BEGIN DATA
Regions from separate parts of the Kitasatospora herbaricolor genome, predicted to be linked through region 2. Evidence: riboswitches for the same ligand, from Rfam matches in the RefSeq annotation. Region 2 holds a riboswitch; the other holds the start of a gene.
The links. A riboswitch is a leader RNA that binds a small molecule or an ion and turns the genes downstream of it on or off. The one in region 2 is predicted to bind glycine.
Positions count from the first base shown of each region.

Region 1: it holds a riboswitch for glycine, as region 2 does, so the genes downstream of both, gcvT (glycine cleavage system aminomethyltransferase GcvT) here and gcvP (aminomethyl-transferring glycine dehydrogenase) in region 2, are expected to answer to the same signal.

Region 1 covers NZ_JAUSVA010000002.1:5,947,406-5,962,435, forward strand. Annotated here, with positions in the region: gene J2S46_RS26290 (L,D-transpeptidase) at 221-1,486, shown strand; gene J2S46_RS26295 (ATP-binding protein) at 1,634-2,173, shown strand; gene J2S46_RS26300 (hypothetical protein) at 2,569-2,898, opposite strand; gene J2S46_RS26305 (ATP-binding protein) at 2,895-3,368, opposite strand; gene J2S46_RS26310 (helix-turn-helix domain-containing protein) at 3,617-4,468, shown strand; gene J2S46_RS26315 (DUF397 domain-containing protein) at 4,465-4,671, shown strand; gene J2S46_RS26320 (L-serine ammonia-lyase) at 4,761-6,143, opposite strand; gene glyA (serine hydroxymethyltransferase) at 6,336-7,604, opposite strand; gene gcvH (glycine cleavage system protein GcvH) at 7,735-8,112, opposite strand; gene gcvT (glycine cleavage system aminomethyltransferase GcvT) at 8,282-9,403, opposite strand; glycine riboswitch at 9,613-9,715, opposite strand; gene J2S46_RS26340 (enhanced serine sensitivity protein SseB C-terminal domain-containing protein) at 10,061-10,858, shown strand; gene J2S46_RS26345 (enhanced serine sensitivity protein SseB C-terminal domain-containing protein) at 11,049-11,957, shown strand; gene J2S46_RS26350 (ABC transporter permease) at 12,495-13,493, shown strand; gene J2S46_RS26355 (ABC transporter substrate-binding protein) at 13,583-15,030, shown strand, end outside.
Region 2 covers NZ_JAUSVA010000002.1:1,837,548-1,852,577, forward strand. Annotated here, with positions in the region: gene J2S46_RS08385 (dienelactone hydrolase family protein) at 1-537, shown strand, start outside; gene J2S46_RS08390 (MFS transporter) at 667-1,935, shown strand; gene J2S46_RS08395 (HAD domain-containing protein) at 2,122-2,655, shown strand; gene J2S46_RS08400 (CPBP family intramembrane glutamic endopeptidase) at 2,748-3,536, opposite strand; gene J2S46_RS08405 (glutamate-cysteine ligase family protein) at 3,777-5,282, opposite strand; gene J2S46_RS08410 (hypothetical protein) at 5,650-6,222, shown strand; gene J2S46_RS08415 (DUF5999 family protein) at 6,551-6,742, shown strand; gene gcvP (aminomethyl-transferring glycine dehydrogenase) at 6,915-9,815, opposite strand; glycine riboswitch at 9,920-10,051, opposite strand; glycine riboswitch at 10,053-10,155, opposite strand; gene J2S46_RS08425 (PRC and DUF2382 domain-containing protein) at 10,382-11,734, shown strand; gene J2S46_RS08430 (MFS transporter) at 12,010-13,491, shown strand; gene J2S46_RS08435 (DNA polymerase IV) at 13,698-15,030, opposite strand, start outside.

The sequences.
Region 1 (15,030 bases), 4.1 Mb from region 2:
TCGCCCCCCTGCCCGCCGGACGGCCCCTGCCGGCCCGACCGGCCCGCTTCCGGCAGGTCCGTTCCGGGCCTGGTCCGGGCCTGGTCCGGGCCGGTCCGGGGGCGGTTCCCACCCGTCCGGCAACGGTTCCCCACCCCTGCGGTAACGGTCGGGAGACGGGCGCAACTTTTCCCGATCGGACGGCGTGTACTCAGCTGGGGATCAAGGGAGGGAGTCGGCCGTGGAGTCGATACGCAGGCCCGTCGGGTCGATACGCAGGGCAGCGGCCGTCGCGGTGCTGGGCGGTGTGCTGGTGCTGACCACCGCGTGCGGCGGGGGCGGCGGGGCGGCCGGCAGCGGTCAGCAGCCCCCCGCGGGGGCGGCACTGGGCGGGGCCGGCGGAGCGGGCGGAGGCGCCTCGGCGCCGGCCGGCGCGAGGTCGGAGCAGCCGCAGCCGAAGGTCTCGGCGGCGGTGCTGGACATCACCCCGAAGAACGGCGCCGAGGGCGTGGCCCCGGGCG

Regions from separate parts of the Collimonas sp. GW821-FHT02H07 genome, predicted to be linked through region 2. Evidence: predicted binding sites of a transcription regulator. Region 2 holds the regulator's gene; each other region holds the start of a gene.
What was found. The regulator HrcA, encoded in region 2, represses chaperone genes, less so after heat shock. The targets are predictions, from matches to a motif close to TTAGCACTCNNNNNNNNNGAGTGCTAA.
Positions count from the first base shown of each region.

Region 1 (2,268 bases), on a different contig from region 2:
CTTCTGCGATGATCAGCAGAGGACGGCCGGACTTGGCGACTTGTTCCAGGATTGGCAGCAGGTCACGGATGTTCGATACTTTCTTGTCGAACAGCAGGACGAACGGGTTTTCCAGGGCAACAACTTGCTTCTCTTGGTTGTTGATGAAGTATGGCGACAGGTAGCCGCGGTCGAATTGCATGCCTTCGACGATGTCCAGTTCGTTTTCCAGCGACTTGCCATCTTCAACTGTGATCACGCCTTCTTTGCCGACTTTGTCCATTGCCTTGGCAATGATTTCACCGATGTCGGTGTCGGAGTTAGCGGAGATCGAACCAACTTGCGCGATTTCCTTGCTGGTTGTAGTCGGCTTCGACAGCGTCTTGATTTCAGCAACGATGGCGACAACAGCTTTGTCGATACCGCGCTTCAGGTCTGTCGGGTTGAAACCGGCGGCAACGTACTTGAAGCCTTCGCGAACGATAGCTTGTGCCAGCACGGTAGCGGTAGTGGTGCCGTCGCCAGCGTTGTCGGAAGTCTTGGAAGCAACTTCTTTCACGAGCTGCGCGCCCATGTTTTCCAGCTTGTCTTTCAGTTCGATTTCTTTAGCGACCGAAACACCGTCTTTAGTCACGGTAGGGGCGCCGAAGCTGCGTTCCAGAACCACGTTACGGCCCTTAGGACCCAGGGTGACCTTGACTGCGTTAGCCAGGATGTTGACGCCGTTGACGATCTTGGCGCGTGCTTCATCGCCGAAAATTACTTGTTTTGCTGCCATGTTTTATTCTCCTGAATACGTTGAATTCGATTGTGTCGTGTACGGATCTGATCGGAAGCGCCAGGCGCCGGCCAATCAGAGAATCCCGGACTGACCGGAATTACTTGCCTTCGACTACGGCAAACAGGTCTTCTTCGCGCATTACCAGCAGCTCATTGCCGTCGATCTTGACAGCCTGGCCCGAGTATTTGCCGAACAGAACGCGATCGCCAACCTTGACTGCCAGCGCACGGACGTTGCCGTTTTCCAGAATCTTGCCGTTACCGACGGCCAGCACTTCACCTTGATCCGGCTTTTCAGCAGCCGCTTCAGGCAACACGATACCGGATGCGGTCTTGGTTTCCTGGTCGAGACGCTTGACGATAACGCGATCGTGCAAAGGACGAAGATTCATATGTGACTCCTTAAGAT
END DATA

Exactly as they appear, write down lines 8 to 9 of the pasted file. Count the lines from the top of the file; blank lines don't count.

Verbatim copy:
Region 1 (15,030 bases), 4.1 Mb from region 2:
TCGCCCCCCTGCCCGCCGGACGGCCCCTGCCGGCCCGACCGGCCCGCTTCCGGCAGGTCCGTTCCGGGCCTGGTCCGGGCCTGGTCCGGGCCGGTCCGGGGGCGGTTCCCACCCGTCCGGCAACGGTTCCCCACCCCTGCGGTAACGGTCGGGAGACGGGCGCAACTTTTCCCGATCGGACGGCGTGTACTCAGCTGGGGATCAAGGGAGGGAGTCGGCCGTGGAGTCGATACGCAGGCCCGTCGGGTCGATACGCAGGGCAGCGGCCGTCGCGGTGCTGGGCGGTGTGCTGGTGCTGACCACCGCGTGCGGCGGGGGCGGCGGGGCGGCCGGCAGCGGTCAGCAGCCCCCCGCGGGGGCGGCACTGGGCGGGGCCGGCGGAGCGGGCGGAGGCGCCTCGGCGCCGGCCGGCGCGAGGTCGGAGCAGCCGCAGCCGAAGGTCTCGGCGGCGGTGCTGGACATCACCCCGAAGAACGGCGCCGAGGGCGTGGCCCCGGGCG